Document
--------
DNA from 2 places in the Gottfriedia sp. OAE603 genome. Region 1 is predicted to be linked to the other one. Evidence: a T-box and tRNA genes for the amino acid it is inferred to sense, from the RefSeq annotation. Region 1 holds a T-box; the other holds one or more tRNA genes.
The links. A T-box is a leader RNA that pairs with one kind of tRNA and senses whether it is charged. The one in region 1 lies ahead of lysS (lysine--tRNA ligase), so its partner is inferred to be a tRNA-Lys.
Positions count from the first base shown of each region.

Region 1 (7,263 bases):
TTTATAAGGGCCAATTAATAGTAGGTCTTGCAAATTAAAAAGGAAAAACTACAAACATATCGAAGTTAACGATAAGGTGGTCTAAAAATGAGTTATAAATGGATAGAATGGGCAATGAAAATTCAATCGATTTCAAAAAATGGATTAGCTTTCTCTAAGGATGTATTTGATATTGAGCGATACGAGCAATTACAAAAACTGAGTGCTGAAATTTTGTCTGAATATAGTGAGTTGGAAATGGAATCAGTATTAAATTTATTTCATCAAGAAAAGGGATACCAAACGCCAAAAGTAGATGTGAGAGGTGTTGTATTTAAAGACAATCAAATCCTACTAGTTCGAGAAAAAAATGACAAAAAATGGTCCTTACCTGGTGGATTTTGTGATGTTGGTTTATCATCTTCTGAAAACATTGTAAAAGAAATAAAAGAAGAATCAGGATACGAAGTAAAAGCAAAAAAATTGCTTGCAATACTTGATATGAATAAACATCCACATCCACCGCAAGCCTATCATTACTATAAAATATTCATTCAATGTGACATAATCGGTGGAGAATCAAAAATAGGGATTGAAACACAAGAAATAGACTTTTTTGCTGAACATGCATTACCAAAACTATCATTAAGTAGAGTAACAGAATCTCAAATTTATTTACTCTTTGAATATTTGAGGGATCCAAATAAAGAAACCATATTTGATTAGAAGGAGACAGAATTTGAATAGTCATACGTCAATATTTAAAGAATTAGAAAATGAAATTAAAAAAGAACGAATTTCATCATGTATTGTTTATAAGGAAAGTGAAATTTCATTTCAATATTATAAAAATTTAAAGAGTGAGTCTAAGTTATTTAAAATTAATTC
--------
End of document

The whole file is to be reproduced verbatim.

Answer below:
DNA from 2 places in the Gottfriedia sp. OAE603 genome. Region 1 is predicted to be linked to the other one. Evidence: a T-box and tRNA genes for the amino acid it is inferred to sense, from the RefSeq annotation. Region 1 holds a T-box; the other holds one or more tRNA genes.
The links. A T-box is a leader RNA that pairs with one kind of tRNA and senses whether it is charged. The one in region 1 lies ahead of lysS (lysine--tRNA ligase), so its partner is inferred to be a tRNA-Lys.
Positions count from the first base shown of each region.

Region 1 (7,263 bases):
TTTATAAGGGCCAATTAATAGTAGGTCTTGCAAATTAAAAAGGAAAAACTACAAACATATCGAAGTTAACGATAAGGTGGTCTAAAAATGAGTTATAAATGGATAGAATGGGCAATGAAAATTCAATCGATTTCAAAAAATGGATTAGCTTTCTCTAAGGATGTATTTGATATTGAGCGATACGAGCAATTACAAAAACTGAGTGCTGAAATTTTGTCTGAATATAGTGAGTTGGAAATGGAATCAGTATTAAATTTATTTCATCAAGAAAAGGGATACCAAACGCCAAAAGTAGATGTGAGAGGTGTTGTATTTAAAGACAATCAAATCCTACTAGTTCGAGAAAAAAATGACAAAAAATGGTCCTTACCTGGTGGATTTTGTGATGTTGGTTTATCATCTTCTGAAAACATTGTAAAAGAAATAAAAGAAGAATCAGGATACGAAGTAAAAGCAAAAAAATTGCTTGCAATACTTGATATGAATAAACATCCACATCCACCGCAAGCCTATCATTACTATAAAATATTCATTCAATGTGACATAATCGGTGGAGAATCAAAAATAGGGATTGAAACACAAGAAATAGACTTTTTTGCTGAACATGCATTACCAAAACTATCATTAAGTAGAGTAACAGAATCTCAAATTTATTTACTCTTTGAATATTTGAGGGATCCAAATAAAGAAACCATATTTGATTAGAAGGAGACAGAATTTGAATAGTCATACGTCAATATTTAAAGAATTAGAAAATGAAATTAAAAAAGAACGAATTTCATCATGTATTGTTTATAAGGAAAGTGAAATTTCATTTCAATATTATAAAAATTTAAAGAGTGAGTCTAAGTTATTTAAAATTAATTC